Growing up, Essie Bendolph Pettway was used to seeing the vibrant quilts her mother, Mary Lee Bendolph, sewed with the other quilters of Gee’s Bend, Ala., hanging over the cracks in their house to keep the cold winds out in the winter.
“They had to do what they could to keep us warm,” said Pettway, who learned how to quilt as a child from Bendolph. “That’s how we kept warm, by quilts.”
Bendolph’s quilts now hang in art museums around the country, including in the Philadelphia Museum of Art. The museum recently acquired 15 quilts by artists from Gee’s Bend and neighboring towns from the Souls Grown Deep Foundation, an Atlanta-based organization focused on preserving the work of contemporary African American artists in the South.
All 15 are now on display as part of a larger exhibit — “Souls Grown Deep: Artists of the African American South” — that also showcases nine other works acquired from the foundation, including sculptures by Thornton Dial, and assemblages by Lonnie Holley and Bessie Harvey. (The museum first exhibited Gee’s Bend quilts in a 2008 exhibition called “Gee’s Bend: The Architecture of the Quilt.”)
Visitors can view the exhibition through Sept. 2 in the museum’s Perelman Building.
“These works enable us to tell a fuller story about American art,” said John Vick, the Art Museum collections project manager who organized the exhibition. “They bring us into the present by advancing the conversation about who is called an artist and who is represented in art museums.”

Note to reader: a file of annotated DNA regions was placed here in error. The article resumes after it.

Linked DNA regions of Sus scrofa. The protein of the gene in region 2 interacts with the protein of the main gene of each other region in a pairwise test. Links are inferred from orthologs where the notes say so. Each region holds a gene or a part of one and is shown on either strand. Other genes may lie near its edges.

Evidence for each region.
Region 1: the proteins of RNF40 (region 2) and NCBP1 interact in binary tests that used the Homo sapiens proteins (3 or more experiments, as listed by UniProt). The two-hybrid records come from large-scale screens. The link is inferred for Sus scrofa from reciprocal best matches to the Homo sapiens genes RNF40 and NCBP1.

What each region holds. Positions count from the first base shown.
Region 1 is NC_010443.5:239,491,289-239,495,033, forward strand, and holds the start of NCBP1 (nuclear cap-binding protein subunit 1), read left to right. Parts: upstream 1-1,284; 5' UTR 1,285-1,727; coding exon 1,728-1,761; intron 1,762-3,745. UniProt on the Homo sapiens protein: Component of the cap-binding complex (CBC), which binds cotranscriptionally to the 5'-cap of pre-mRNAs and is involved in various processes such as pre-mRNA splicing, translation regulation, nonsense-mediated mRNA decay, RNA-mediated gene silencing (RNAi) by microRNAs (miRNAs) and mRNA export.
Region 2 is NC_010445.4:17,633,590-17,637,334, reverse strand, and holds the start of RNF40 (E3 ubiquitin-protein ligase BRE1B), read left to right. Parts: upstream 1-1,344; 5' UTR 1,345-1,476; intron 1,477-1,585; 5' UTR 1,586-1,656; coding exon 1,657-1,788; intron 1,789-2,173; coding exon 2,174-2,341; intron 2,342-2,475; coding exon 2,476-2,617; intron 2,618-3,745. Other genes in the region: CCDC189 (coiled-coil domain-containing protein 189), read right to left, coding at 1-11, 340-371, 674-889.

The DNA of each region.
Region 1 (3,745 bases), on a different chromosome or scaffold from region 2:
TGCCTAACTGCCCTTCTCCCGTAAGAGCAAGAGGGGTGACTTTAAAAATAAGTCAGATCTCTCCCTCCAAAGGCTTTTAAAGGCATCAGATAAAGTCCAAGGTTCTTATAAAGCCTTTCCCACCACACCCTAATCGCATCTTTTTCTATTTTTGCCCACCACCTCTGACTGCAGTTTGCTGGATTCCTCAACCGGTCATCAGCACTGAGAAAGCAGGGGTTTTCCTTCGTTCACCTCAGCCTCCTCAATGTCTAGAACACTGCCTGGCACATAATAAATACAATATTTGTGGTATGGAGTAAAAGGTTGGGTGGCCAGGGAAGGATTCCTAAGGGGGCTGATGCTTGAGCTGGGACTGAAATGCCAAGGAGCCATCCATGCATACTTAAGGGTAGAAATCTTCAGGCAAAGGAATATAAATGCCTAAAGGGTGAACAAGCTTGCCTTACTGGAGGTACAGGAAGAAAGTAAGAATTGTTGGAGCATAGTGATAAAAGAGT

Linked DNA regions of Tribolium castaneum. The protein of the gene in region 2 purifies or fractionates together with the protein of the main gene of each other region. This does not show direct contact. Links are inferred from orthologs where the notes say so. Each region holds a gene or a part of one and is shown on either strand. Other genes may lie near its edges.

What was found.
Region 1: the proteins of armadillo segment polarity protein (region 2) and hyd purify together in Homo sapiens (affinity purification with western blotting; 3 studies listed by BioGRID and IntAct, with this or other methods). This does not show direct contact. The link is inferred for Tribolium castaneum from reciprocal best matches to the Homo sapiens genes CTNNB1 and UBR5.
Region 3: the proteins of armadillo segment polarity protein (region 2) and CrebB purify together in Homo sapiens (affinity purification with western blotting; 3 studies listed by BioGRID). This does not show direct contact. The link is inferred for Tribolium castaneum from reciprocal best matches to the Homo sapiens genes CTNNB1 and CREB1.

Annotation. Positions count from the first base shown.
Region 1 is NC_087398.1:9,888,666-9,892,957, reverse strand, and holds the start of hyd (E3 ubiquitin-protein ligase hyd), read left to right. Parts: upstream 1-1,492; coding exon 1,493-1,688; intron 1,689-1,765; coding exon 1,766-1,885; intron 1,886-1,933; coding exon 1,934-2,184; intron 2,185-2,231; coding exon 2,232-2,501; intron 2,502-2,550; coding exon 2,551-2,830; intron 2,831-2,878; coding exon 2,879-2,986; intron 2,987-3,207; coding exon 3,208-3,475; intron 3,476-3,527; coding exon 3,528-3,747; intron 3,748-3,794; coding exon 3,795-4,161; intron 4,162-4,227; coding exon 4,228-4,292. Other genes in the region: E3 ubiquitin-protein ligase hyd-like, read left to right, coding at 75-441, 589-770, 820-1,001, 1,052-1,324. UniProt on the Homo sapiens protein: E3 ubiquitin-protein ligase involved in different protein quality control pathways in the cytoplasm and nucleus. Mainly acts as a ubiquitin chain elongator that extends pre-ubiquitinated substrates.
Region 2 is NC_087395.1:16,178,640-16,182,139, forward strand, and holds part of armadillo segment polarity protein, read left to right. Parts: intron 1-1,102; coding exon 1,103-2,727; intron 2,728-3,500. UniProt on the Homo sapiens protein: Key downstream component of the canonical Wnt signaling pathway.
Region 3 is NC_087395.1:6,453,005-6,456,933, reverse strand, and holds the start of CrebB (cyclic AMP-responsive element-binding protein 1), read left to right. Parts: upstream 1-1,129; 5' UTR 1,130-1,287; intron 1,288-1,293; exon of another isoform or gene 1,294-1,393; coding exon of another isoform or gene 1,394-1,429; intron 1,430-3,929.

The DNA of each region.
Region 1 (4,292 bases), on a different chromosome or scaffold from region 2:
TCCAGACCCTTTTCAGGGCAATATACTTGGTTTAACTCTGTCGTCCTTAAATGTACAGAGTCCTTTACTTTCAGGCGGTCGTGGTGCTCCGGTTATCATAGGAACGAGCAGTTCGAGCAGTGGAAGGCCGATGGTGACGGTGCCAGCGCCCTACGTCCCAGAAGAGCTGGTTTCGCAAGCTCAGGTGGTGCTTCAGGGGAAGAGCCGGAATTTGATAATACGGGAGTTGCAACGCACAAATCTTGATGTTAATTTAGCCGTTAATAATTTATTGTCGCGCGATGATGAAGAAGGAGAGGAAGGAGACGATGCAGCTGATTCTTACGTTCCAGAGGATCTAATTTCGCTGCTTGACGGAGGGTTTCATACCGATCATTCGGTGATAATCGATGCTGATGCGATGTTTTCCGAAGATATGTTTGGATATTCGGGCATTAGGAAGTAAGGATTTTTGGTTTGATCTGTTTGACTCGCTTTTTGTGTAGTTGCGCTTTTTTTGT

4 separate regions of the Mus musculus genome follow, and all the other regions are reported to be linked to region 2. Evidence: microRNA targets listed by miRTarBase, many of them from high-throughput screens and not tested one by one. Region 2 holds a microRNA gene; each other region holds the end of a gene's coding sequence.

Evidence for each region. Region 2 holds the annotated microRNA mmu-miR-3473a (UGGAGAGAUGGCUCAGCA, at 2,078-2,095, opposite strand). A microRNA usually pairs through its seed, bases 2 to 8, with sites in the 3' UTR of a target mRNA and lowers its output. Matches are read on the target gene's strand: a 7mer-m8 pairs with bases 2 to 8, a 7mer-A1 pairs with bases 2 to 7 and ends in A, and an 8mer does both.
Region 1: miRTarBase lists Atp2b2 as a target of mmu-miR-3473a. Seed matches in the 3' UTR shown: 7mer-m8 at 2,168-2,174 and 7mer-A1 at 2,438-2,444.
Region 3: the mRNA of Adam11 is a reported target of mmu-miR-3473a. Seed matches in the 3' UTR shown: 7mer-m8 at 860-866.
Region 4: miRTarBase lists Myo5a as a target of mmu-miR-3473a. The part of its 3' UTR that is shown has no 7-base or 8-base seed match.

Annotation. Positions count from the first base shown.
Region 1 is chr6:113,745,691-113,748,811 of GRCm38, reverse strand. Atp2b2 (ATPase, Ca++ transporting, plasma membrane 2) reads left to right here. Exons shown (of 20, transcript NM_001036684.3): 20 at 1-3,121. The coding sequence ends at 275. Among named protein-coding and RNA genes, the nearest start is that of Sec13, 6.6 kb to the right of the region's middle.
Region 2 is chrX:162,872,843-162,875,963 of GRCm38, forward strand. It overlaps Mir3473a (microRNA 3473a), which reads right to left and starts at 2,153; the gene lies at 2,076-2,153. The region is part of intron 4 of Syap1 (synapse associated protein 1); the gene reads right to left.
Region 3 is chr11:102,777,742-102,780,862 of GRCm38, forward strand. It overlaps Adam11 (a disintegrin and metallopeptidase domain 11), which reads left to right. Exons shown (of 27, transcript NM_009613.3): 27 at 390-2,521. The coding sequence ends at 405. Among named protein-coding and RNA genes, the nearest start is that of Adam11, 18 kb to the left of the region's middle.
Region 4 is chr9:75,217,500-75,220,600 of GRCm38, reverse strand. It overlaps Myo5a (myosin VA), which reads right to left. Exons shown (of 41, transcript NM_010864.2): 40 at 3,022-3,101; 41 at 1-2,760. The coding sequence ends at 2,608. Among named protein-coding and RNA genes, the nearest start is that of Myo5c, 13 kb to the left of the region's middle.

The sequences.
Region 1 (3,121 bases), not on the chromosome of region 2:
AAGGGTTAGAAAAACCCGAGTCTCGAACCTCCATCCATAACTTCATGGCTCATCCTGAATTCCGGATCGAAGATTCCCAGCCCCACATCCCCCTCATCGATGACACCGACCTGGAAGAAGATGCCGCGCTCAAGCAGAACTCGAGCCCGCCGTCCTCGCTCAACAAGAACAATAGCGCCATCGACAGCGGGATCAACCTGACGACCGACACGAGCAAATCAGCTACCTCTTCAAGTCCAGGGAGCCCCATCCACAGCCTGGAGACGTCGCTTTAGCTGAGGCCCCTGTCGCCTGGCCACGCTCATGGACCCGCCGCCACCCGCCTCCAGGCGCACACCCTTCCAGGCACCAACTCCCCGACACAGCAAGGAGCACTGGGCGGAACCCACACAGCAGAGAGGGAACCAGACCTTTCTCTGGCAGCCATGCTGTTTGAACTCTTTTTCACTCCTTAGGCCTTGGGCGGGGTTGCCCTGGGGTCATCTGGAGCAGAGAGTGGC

The oldest quilts on display were made in the 1920s and 1930s, while the most recent ones were created by Bendolph and her contemporaries in the 2000s. The museum is also showing quilts made during the Freedom Quilting Bee in Rehoboth, Ala., near Gee’s Bend. The Bee was significant because it allowed black women to support their families.
Most of the quilts were made from such salvaged materials as faded denim and cotton corduroy scraps from Sears, Roebuck and Co. But on the walls of the Perelman gallery, they are gorgeous works of art, filled with vivid red circles and bold yellow squares.
“Back in the time [my mom] was coming up, they didn’t have very much,” Pettway said. “Whatever little things they had, like clothes, when they wore out, they had to patch them. And when they could get some more clothes, they took the old clothes and made the quilts to help keep the family warm.”
Bendolph first learned how to quilt from her mother. “I was probably about 5 years old, trying to learn some things about quilts,” she said. “I made a block once and my momma told me, ‘Just like that. That’s good. Try and do another one.’”
Bendolph said that other families in the area used patterns to make their quilts, but her family did not — choosing instead to make “crazy quilts” that don’t follow the rules.
One of Bendolph’s quilts on display at the museum is Blocks, Strips, Strings, and Half Squares. Accompanying it is a related print titled Mama’s Song that was inspired by how her mother used to sing while she sewed quilts. Bendolph conceptualized the design when she was invited to make the print at a fine-art press in California in 2005.
Despite Gee’s Bend’s rich history in quilt making, Pettway said that she’s not sure whether the tradition will continue beyond her generation.
“I grew up under the old people, and in this day and generation, don’t too many young people want to learn or pick up the artwork of quilting,” Pettway said. “Some are doing it now, but not very many. Young people today aren’t very interested in quilts. Now they got everything they need, they don’t know the value of quilts.”
Souls Grown Deep: Artists of the African American South
Through Sept. 2 at the Philadelphia Museum of Art’s Perelman Building, 2525 Pennsylvania Ave.
Hours: 10 a.m.-5 p.m. Tues.-Sun. (closed Mondays and closed July 4).
Admission: $20, adults; $18, seniors; $14, youth ages 13-18 and students with ID (children under 13 free). Pay what you wish the first Sunday of the month.